SA to hand IR powers to Federal Government

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SA to hand IR powers to Federal Government

South Australia will today agree to hand over its industrial relations powers to the Federal Government, but will keep control of public sector and local government employees for the time being.

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South Australia will today agree to hand over its industrial relations powers to the Federal Government, but will keep control of public sector and local government employees for the time being.
 
SA will join Victoria in having its private sector employees covered by federal IR laws, and Tasmania is likely to follow its example in the short term.
 
The move was welcomed by Federal IR Minister Julia Gillard.
 
Closer to national system
 
‘Today, we are another step closer to a seamless national economy,’ she said. ‘The government is working co-operatively with all state governments to achieve this vital reform, and welcomes this announcement from South Australia today.’
 
SA IR Minister Paul Caica said the hand over of IR powers would benefit both workers and businesses.
 
‘They'll be able to access modern awards, simpler nationally consistent wages,’ he said.
 
Better protection
 
‘It also has better and clearer protections for workers, while simultaneously providing employers with a national system that will result in a slashing of red tape, as well as simplifying and streamlining compliance measures.’
 
Caica said New South Wales and Queensland should follow suit.
 
‘We certainly believe that a national system will work best if all states do participate in a national system, but again that's a decision for individual states to make just as we've made a decision here in South Australia to be a full partner in this process, in this system,’ he said.
 
However Queensland and NSW have so far resisted the blandishments of IR Minister Julia Gillard to become part of her desired national IR system.
 
NSW unlikely
 
NSW is unlikely to act before the next State election, due in March 2011, because it already has enough problems with the union movement, having failed in a bid to privatise the electricity system.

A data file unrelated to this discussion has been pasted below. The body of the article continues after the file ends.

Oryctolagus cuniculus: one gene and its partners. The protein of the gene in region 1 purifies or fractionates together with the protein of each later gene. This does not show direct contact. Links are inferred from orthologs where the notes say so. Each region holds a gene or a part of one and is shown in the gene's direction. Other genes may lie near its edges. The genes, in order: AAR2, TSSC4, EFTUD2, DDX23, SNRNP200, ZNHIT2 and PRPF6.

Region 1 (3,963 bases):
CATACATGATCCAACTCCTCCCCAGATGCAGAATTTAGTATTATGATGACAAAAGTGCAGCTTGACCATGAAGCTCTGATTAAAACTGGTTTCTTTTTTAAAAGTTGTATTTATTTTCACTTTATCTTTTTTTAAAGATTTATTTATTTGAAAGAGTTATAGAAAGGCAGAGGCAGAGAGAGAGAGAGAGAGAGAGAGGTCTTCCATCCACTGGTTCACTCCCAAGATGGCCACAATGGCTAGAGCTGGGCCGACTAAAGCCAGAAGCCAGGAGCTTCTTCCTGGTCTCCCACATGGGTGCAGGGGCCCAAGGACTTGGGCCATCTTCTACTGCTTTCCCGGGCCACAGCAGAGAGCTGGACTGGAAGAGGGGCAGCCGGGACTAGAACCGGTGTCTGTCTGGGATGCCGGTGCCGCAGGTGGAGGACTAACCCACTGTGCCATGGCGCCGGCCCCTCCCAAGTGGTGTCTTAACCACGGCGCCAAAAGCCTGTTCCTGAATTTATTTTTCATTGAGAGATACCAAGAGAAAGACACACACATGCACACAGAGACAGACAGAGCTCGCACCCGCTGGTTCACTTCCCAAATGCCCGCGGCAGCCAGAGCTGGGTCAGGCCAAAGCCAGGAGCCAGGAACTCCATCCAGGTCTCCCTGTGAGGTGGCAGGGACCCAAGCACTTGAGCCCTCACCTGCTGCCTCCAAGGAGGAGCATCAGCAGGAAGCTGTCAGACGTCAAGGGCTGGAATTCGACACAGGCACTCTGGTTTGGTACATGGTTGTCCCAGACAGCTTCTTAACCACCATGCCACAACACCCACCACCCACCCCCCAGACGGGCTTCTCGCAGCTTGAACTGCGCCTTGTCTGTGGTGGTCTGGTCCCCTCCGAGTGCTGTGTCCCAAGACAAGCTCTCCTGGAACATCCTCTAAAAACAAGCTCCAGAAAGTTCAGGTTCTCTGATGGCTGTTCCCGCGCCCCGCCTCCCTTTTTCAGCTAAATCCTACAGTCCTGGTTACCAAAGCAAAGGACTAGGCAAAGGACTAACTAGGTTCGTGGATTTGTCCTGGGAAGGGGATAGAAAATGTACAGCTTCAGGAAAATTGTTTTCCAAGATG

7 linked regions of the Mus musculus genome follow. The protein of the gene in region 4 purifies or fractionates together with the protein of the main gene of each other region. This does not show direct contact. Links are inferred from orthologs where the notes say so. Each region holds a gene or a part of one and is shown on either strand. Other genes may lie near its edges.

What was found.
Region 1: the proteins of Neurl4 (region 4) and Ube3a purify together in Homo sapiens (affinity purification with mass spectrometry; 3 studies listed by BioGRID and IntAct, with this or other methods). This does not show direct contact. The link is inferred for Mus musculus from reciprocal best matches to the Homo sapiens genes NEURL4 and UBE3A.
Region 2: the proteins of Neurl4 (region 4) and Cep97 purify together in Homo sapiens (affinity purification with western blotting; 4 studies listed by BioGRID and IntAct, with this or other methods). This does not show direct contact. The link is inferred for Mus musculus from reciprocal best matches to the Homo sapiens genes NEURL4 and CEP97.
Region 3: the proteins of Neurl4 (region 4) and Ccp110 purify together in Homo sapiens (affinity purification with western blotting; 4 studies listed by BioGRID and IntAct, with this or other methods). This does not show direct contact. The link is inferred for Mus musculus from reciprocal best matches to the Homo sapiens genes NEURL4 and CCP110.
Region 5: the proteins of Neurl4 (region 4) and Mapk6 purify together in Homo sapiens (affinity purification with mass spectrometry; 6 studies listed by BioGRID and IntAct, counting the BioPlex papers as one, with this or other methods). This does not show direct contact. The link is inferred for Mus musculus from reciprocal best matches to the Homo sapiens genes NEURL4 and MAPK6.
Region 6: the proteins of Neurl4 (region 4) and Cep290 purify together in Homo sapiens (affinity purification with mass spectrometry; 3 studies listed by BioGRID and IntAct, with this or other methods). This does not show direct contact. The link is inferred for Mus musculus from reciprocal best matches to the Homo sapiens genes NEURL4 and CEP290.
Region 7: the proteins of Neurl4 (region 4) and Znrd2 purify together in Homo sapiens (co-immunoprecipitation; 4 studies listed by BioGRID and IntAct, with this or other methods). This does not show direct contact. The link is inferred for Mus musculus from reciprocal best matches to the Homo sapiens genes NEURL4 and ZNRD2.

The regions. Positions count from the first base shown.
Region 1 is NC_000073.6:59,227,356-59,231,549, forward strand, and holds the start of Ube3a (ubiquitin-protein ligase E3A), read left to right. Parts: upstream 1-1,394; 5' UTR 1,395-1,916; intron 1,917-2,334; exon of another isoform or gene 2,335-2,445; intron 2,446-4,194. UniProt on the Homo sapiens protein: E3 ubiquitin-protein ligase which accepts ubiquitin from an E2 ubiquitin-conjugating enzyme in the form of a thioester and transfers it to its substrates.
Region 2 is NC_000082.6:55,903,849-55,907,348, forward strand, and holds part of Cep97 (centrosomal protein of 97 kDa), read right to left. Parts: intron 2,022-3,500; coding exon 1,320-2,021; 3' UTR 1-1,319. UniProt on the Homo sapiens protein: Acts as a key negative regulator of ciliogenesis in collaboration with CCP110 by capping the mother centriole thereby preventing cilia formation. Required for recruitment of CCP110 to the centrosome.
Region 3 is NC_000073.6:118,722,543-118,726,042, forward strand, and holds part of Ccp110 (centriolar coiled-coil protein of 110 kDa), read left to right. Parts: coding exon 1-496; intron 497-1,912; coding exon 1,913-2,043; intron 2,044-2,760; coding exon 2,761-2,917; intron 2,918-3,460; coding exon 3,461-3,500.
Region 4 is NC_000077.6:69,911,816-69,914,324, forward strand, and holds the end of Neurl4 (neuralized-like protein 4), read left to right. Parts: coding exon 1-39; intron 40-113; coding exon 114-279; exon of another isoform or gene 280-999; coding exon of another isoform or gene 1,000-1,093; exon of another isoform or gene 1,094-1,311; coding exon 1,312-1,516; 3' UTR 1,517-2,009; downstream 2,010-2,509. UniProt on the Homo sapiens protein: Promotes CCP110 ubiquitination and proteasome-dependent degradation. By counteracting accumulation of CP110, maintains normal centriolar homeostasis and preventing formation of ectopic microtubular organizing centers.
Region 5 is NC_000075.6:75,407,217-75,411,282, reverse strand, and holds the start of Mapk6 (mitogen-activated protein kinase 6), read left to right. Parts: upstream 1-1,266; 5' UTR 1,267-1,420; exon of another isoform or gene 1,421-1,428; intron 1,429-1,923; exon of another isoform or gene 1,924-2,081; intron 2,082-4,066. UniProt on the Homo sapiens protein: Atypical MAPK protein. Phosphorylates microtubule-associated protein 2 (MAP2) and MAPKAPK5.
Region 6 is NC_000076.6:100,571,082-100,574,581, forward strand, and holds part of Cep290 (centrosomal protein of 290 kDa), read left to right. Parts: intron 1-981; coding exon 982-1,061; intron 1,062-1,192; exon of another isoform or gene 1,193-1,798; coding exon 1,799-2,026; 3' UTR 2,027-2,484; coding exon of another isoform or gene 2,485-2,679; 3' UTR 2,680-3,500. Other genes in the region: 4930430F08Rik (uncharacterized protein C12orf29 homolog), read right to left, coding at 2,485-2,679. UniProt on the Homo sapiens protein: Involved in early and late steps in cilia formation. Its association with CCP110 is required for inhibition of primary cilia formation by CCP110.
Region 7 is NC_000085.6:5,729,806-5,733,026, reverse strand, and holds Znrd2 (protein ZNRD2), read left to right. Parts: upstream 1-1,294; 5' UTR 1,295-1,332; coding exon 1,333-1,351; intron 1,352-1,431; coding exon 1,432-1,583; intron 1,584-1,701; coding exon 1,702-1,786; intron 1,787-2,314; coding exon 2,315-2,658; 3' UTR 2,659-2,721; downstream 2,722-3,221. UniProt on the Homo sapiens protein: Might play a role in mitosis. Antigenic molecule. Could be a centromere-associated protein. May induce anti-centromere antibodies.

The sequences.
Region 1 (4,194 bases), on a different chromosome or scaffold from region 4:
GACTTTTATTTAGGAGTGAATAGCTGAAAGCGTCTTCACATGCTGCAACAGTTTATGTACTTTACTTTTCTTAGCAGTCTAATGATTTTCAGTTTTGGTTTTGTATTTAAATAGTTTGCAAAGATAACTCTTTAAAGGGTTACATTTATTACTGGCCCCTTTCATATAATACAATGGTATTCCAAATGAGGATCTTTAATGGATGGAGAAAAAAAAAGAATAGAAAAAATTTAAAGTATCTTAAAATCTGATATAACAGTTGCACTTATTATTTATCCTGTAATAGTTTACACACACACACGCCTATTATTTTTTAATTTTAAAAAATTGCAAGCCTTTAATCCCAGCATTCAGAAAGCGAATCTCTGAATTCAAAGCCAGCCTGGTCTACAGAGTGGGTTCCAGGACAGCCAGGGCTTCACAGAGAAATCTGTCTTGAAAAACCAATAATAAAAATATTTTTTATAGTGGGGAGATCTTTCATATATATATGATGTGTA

Queensland has just had an election and Premier Anna Bligh has announced an extensive range of privatisations, including ports and State forests, which has been opposed by sections of the union movement.
 
In both Qld and NSW elements of the government would oppose handing over the IR powers, but negotiations with the Federal Government are continuing.
 
WA, the only State Liberal government, is definitely not handing over its IR powers in the short term.
 
WA IR review
 
The WA Government has announced an extensive review of its State IR system, and there will certainly be no handover before that is completed.
 
However there is potential for a handover of some of the state’s IR powers as the review covers the structure and operation of the Western Australian Industrial Relations Commission and consideration of the Federal Government’s Fair Work Act 2009, with a focus on which elements should form part of the State industrial relations system, and potential areas for harmonisation of State and Federal industrial relations systems.
 
The SA move has been approved by the head union body in the state.
 
Arbitration process
 
‘It's exactly what we asked for,’ said SA Unions secretary Janet Giles. ‘In the public sector, it's very useful to have an arbitration process.
 
‘Under the State law we've still got quite strong arbitration powers, and the federal act doesn't have strong arbitration powers.’
 
Peter Vaughan, chief executive of Business SA, said he hoped the national system would be extended to the public sector in the future.
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